Attacking News Events with Price Action
Trading news announcements like Non-Farm Payrolls can be dangerous, and to anyone going into a news release without fear of how badly an account can be ravaged by volatility should probably avoid doing so, and instead – wait for quieter markets.
But to the trader that always protects their downside, adheres to strong money management, and protects their account by avoiding the number one mistake Forex Traders make – News announcements can offer compelling opportunities for a lot of movement in a very short period of time. Price Action, as discussed in The Forex Trader’s Guide to Price Action can assist greatly in the initiation of trades.
This movement and volatility can bring a significant amount of pips to a trader’s account.
Rampant volatility that can typify news events; created by J. Stanley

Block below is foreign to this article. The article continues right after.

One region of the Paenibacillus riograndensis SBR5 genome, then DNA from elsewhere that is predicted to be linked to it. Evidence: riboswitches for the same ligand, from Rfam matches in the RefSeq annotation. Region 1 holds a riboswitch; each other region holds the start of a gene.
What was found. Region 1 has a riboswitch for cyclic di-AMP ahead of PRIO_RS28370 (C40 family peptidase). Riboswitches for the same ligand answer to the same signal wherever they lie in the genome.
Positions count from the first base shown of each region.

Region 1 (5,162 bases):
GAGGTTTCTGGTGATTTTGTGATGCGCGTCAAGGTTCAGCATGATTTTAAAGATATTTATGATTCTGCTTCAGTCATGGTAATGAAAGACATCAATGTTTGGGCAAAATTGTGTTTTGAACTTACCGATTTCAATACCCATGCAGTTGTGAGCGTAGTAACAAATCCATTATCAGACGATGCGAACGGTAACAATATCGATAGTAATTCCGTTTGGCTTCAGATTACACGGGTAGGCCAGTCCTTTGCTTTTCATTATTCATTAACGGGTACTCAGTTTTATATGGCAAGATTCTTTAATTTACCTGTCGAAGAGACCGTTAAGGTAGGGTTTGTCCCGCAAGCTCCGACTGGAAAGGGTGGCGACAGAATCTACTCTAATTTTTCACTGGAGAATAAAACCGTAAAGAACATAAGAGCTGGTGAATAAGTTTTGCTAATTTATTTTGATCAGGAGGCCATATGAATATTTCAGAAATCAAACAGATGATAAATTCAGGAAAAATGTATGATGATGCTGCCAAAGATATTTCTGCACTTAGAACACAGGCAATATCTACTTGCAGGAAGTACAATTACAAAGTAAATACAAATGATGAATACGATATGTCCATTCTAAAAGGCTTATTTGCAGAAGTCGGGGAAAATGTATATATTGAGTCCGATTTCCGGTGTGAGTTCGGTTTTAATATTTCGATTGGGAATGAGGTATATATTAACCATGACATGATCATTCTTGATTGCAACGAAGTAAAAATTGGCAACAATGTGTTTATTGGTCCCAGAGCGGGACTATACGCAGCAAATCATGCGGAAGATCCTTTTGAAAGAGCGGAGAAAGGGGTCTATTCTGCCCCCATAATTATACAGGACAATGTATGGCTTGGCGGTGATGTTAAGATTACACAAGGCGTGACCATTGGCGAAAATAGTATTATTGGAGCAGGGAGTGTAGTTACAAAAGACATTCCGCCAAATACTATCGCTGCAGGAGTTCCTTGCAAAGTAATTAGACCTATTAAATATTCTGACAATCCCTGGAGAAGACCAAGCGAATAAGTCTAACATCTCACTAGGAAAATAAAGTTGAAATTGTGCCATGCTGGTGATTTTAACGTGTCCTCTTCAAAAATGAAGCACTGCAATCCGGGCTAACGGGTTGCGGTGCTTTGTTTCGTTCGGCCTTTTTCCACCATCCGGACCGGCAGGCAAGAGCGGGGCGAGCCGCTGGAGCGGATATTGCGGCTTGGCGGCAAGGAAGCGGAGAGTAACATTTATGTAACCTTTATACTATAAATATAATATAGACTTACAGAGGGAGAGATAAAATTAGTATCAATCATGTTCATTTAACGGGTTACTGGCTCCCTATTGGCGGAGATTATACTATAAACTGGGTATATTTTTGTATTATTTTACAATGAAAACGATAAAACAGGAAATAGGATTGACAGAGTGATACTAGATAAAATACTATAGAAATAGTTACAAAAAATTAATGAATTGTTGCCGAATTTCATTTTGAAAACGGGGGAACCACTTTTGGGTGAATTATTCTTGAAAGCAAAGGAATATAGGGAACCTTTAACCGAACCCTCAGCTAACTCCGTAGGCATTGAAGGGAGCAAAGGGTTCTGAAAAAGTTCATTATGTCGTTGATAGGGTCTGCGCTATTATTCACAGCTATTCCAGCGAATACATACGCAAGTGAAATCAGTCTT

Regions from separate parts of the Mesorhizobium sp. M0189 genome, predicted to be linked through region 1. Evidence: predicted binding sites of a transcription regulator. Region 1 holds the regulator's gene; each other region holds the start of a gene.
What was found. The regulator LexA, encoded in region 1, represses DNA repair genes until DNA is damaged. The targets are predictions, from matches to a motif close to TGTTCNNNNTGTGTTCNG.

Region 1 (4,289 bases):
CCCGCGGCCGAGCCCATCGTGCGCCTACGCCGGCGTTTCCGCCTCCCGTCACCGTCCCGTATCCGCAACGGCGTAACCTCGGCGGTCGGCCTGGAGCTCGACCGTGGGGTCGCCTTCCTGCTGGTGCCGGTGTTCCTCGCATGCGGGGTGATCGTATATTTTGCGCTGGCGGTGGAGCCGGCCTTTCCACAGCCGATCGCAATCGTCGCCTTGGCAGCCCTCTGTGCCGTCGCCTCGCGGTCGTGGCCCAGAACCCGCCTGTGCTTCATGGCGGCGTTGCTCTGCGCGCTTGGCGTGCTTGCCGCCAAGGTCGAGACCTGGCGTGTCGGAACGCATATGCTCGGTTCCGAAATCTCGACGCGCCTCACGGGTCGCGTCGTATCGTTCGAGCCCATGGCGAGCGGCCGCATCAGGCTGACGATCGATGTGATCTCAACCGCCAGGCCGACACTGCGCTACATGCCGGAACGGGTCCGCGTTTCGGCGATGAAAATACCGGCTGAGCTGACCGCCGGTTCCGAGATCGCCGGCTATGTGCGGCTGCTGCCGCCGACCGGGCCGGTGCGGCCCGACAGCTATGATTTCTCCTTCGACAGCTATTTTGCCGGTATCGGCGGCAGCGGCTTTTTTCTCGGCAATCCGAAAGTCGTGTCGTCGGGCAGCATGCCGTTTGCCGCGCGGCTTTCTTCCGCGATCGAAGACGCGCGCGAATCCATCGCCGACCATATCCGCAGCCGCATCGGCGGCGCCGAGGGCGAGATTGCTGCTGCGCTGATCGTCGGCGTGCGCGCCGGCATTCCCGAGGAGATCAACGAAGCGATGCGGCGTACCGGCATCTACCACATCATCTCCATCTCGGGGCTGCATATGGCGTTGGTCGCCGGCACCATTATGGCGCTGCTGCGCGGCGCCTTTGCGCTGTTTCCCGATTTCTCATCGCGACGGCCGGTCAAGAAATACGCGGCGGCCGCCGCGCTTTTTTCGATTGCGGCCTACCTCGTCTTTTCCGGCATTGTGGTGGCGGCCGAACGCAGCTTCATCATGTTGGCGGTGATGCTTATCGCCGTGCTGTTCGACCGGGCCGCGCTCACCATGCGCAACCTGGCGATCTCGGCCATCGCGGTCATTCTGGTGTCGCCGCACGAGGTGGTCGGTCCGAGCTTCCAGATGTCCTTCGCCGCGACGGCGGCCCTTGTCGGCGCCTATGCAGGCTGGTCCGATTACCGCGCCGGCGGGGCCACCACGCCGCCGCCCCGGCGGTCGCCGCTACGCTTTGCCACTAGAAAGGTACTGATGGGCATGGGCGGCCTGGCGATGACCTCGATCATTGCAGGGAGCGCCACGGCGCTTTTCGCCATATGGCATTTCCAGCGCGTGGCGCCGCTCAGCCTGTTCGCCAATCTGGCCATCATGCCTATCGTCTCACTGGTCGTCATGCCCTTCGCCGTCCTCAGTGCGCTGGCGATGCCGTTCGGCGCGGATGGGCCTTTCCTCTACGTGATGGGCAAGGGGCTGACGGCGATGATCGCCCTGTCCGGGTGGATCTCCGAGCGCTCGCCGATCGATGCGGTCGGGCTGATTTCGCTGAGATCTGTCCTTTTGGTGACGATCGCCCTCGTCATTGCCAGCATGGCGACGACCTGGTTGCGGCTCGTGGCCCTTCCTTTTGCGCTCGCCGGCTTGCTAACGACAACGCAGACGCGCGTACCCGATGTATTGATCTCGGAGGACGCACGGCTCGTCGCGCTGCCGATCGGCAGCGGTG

It can deplete even more if not done correctly.
What follows is one of the more common ways traders can look to trade the news – regardless of which way the announcement comes out; but before we get into that – let’s establish a couple of important points.
- Nobody can tell the future (which is why risk management is so important in the first place).
- We will likely never know what the news will be before the release (see #1 as to why)
- Even if we did know what the news announcement would be; we still don’t know exactly how the market will react to this news.
To sum it up, trading news announcements adds additional volatility to the trader’s charts. By many accounts, trading news is very similar to trading in ‘panic’ situations. The more important the news announcement, the more potential volatility that may enter into the market and the more similar to a ‘panic’ situation that news release is. An announcement like NFP (Non-Farm Payrolls) can bring some significant movement as much of the world is watching this figure for signs of future direction.
Step 1: Observe Price Leading into the Announcement
At 8AM Eastern Time, approximately 30 minutes before the NFP announcement the trader can plot support and resistance based on price action. This can be done by observing the past few hours immediately prior to the release, and drawing a rectangle around the high and the low that was hit during this period. This can be done on the 5, 15, or even 1 minute chart – the high and low of this time period will be the same.